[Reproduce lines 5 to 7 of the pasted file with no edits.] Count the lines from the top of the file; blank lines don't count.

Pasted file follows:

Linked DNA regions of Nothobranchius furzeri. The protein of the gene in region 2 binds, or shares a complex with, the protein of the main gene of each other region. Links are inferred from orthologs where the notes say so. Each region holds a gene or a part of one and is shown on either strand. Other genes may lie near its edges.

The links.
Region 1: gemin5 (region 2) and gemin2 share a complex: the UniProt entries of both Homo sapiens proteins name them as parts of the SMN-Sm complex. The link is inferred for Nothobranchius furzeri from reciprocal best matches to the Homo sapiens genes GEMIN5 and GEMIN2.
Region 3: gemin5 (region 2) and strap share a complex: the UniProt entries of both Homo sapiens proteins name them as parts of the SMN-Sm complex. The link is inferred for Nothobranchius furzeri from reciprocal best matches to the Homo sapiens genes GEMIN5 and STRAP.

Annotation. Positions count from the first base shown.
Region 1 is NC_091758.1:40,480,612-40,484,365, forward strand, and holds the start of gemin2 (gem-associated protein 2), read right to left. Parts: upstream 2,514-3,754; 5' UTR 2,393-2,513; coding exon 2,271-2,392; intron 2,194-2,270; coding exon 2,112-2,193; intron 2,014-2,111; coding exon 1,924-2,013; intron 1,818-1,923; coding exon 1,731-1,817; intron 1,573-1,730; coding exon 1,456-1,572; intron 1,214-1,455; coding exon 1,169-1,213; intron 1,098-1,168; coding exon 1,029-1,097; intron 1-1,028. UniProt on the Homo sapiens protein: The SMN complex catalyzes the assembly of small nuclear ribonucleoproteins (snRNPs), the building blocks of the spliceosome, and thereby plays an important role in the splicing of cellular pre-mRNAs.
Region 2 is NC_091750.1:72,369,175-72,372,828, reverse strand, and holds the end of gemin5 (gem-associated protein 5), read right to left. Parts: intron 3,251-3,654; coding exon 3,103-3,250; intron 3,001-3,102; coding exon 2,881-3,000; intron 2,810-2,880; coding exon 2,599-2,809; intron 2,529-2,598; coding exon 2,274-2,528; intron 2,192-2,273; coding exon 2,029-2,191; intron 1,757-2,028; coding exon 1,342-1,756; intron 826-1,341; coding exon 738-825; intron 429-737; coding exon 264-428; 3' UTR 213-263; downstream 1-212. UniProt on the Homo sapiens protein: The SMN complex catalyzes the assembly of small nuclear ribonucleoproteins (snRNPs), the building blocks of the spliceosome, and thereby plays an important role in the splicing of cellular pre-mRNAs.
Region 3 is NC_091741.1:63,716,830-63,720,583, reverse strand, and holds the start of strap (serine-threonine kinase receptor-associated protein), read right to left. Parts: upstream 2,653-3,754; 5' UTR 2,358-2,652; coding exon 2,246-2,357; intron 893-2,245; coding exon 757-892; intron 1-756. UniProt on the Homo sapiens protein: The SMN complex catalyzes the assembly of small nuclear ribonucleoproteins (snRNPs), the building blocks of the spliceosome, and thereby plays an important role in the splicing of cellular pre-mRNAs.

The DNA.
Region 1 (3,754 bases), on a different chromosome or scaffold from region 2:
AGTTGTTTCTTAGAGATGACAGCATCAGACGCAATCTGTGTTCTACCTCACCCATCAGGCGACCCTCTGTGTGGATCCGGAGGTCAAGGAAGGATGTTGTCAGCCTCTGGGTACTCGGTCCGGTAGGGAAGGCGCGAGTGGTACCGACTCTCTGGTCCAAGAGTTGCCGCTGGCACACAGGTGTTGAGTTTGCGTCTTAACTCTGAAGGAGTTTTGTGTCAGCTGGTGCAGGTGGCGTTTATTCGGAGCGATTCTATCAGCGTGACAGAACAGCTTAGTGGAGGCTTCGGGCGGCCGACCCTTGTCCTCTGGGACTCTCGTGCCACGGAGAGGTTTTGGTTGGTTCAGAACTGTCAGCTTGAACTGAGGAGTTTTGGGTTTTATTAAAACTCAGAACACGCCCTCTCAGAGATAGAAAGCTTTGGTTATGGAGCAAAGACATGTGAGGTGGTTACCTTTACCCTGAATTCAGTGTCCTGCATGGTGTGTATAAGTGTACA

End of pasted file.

Annotation. Positions count from the first base shown.
Region 1 is NC_091758.1:40,480,612-40,484,365, forward strand, and holds the start of gemin2 (gem-associated protein 2), read right to left. Parts: upstream 2,514-3,754; 5' UTR 2,393-2,513; coding exon 2,271-2,392; intron 2,194-2,270; coding exon 2,112-2,193; intron 2,014-2,111; coding exon 1,924-2,013; intron 1,818-1,923; coding exon 1,731-1,817; intron 1,573-1,730; coding exon 1,456-1,572; intron 1,214-1,455; coding exon 1,169-1,213; intron 1,098-1,168; coding exon 1,029-1,097; intron 1-1,028. UniProt on the Homo sapiens protein: The SMN complex catalyzes the assembly of small nuclear ribonucleoproteins (snRNPs), the building blocks of the spliceosome, and thereby plays an important role in the splicing of cellular pre-mRNAs.
Region 2 is NC_091750.1:72,369,175-72,372,828, reverse strand, and holds the end of gemin5 (gem-associated protein 5), read right to left. Parts: intron 3,251-3,654; coding exon 3,103-3,250; intron 3,001-3,102; coding exon 2,881-3,000; intron 2,810-2,880; coding exon 2,599-2,809; intron 2,529-2,598; coding exon 2,274-2,528; intron 2,192-2,273; coding exon 2,029-2,191; intron 1,757-2,028; coding exon 1,342-1,756; intron 826-1,341; coding exon 738-825; intron 429-737; coding exon 264-428; 3' UTR 213-263; downstream 1-212. UniProt on the Homo sapiens protein: The SMN complex catalyzes the assembly of small nuclear ribonucleoproteins (snRNPs), the building blocks of the spliceosome, and thereby plays an important role in the splicing of cellular pre-mRNAs.